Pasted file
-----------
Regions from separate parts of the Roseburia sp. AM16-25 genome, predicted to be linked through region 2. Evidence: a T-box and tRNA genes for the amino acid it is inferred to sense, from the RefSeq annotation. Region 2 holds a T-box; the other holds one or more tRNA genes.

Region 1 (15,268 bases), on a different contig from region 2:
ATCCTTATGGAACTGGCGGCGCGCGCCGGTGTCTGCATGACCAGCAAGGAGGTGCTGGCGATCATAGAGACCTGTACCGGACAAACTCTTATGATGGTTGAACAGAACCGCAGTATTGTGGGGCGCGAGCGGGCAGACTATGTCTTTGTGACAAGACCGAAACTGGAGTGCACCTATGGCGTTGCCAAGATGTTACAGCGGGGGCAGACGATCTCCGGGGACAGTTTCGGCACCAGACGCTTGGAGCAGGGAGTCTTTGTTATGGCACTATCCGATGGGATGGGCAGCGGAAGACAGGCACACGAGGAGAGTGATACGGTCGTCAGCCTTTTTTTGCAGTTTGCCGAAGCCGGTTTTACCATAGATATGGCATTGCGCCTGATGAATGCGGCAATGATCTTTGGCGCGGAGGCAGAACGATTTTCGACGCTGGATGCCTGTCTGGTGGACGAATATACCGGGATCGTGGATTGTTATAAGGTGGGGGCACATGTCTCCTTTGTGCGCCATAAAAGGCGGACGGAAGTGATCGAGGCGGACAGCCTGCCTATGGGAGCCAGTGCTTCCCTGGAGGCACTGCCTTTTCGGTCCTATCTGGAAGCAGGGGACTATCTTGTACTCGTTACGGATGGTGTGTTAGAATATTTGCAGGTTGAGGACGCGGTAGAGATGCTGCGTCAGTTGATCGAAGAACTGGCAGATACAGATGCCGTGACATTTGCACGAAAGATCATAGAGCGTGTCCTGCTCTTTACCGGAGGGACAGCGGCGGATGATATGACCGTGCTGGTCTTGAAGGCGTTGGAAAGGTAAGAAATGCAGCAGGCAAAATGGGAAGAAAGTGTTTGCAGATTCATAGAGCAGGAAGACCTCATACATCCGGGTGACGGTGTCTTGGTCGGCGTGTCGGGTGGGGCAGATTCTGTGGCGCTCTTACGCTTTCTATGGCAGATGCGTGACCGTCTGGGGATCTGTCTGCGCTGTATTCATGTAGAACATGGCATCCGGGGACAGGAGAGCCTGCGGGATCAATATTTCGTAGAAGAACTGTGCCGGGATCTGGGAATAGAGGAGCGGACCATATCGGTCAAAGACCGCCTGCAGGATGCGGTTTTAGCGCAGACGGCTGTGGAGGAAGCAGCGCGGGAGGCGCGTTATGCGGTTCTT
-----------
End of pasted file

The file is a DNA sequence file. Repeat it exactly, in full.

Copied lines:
Regions from separate parts of the Roseburia sp. AM16-25 genome, predicted to be linked through region 2. Evidence: a T-box and tRNA genes for the amino acid it is inferred to sense, from the RefSeq annotation. Region 2 holds a T-box; the other holds one or more tRNA genes.

Region 1 (15,268 bases), on a different contig from region 2:
ATCCTTATGGAACTGGCGGCGCGCGCCGGTGTCTGCATGACCAGCAAGGAGGTGCTGGCGATCATAGAGACCTGTACCGGACAAACTCTTATGATGGTTGAACAGAACCGCAGTATTGTGGGGCGCGAGCGGGCAGACTATGTCTTTGTGACAAGACCGAAACTGGAGTGCACCTATGGCGTTGCCAAGATGTTACAGCGGGGGCAGACGATCTCCGGGGACAGTTTCGGCACCAGACGCTTGGAGCAGGGAGTCTTTGTTATGGCACTATCCGATGGGATGGGCAGCGGAAGACAGGCACACGAGGAGAGTGATACGGTCGTCAGCCTTTTTTTGCAGTTTGCCGAAGCCGGTTTTACCATAGATATGGCATTGCGCCTGATGAATGCGGCAATGATCTTTGGCGCGGAGGCAGAACGATTTTCGACGCTGGATGCCTGTCTGGTGGACGAATATACCGGGATCGTGGATTGTTATAAGGTGGGGGCACATGTCTCCTTTGTGCGCCATAAAAGGCGGACGGAAGTGATCGAGGCGGACAGCCTGCCTATGGGAGCCAGTGCTTCCCTGGAGGCACTGCCTTTTCGGTCCTATCTGGAAGCAGGGGACTATCTTGTACTCGTTACGGATGGTGTGTTAGAATATTTGCAGGTTGAGGACGCGGTAGAGATGCTGCGTCAGTTGATCGAAGAACTGGCAGATACAGATGCCGTGACATTTGCACGAAAGATCATAGAGCGTGTCCTGCTCTTTACCGGAGGGACAGCGGCGGATGATATGACCGTGCTGGTCTTGAAGGCGTTGGAAAGGTAAGAAATGCAGCAGGCAAAATGGGAAGAAAGTGTTTGCAGATTCATAGAGCAGGAAGACCTCATACATCCGGGTGACGGTGTCTTGGTCGGCGTGTCGGGTGGGGCAGATTCTGTGGCGCTCTTACGCTTTCTATGGCAGATGCGTGACCGTCTGGGGATCTGTCTGCGCTGTATTCATGTAGAACATGGCATCCGGGGACAGGAGAGCCTGCGGGATCAATATTTCGTAGAAGAACTGTGCCGGGATCTGGGAATAGAGGAGCGGACCATATCGGTCAAAGACCGCCTGCAGGATGCGGTTTTAGCGCAGACGGCTGTGGAGGAAGCAGCGCGGGAGGCGCGTTATGCGGTTCTT